Anyway, that was the National Championship game, which was so joyful, but I had to recover quickly and get back to the grind. The Church of the Resurrection, where I serve, emerged from the joining of two congregations, one black and one white. So my sermon for the weekend of MLK day has to be well prepared. This year, I preached on Psalm 139 and reflected on a poem by Dietrich Bonhoeffer. The text is below.
“Lord, you have searched me out and known
Whatever you have wrought:
My rising up and sitting down,
You know my every thought.”
May only God’s word be spoken, and may only God word be heard. Amen!
In the early 20th century Germany there was a lutheran pastor and theologian named Dietrich Bonhoeffer. He was categorically opposed to the Nazi Regime. He became part of the German resistance movement against Hitler, and was jailed and eventually executed. During his imprisonment he treated his jailors and guards, his captors and eventual executioners with such respect and kindness that they were astounded. However, his demeanor apparently only told part of the story. He wrote a poem near the end of his life that gives us a fuller picture of what was going on with him psychologically. It is entitled “Who Am I?”
Who am I? They often tell me
I stepped from my cell’s confinement
Calmly, cheerfully, firmly,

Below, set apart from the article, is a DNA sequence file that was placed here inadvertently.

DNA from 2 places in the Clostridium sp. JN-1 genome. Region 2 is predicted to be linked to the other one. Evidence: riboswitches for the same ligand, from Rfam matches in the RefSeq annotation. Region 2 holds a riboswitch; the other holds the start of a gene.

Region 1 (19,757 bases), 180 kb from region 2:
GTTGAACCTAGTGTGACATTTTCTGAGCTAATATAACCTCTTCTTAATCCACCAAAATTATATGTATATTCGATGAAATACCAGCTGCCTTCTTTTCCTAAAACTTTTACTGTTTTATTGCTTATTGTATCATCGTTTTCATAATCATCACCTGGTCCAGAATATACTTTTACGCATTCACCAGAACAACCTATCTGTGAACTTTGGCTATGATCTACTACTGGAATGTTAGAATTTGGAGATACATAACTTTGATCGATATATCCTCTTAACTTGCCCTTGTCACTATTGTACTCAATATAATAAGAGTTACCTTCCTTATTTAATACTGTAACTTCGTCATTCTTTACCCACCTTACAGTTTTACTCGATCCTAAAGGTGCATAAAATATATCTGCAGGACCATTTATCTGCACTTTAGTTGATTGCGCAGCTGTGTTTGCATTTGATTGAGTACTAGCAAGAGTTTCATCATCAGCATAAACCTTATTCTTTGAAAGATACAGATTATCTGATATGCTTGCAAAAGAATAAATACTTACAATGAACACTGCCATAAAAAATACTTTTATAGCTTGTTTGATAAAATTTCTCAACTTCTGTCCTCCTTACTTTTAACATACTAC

Like a Squire from his country house.
Who am I? They often tell me
I used to speak to my warders
Freely and friendly and clearly,
As thought it were mine to command.
Who am I? They also tell me
I bore the days of misfortune
Equably, smilingly, proudly,
like one accustomed to win.
Am I then really that which other men tell of?
Or am I only what I myself know of myself?
Restless and longing and sick, like a bird in a cage,
Struggling for breath, as though hands were compressing my throat,
Yearning for colors, for flowers, for the voices of birds,
Thirsting for words of kindness, for neighborliness,
Tossing in expectations of great events,
Powerlessly trembling for friends at an infinite distance,
Weary and empty at praying, at thinking, at making,
Faint, and ready to say farewell to it all.
Who am I? This or the Other?
Am I one person today and tomorrow another?
Am I both at once? A hypocrite before others,
And before myself a contemptible woebegone weakling?